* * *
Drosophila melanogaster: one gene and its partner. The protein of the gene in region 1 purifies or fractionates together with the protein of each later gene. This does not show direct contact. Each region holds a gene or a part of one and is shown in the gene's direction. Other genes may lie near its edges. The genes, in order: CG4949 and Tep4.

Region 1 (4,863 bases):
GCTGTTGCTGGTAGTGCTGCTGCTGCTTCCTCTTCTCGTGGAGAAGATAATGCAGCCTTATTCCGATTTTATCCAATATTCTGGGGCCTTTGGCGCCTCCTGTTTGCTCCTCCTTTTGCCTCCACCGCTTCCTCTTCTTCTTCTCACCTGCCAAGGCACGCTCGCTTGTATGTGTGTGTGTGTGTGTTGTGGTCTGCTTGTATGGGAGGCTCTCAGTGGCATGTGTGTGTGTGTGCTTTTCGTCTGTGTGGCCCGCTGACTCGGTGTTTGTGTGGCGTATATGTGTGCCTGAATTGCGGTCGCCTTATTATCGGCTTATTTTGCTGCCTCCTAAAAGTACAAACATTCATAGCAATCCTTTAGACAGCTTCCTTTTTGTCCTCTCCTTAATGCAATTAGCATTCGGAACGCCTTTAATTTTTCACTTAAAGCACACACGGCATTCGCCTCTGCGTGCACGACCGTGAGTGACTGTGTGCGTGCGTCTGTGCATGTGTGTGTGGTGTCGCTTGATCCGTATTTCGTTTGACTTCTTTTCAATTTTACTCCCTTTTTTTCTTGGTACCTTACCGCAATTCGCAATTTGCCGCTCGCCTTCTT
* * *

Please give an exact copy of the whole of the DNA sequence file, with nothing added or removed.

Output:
Drosophila melanogaster: one gene and its partner. The protein of the gene in region 1 purifies or fractionates together with the protein of each later gene. This does not show direct contact. Each region holds a gene or a part of one and is shown in the gene's direction. Other genes may lie near its edges. The genes, in order: CG4949 and Tep4.

Region 1 (4,863 bases):
GCTGTTGCTGGTAGTGCTGCTGCTGCTTCCTCTTCTCGTGGAGAAGATAATGCAGCCTTATTCCGATTTTATCCAATATTCTGGGGCCTTTGGCGCCTCCTGTTTGCTCCTCCTTTTGCCTCCACCGCTTCCTCTTCTTCTTCTCACCTGCCAAGGCACGCTCGCTTGTATGTGTGTGTGTGTGTGTTGTGGTCTGCTTGTATGGGAGGCTCTCAGTGGCATGTGTGTGTGTGTGCTTTTCGTCTGTGTGGCCCGCTGACTCGGTGTTTGTGTGGCGTATATGTGTGCCTGAATTGCGGTCGCCTTATTATCGGCTTATTTTGCTGCCTCCTAAAAGTACAAACATTCATAGCAATCCTTTAGACAGCTTCCTTTTTGTCCTCTCCTTAATGCAATTAGCATTCGGAACGCCTTTAATTTTTCACTTAAAGCACACACGGCATTCGCCTCTGCGTGCACGACCGTGAGTGACTGTGTGCGTGCGTCTGTGCATGTGTGTGTGGTGTCGCTTGATCCGTATTTCGTTTGACTTCTTTTCAATTTTACTCCCTTTTTTTCTTGGTACCTTACCGCAATTCGCAATTTGCCGCTCGCCTTCTT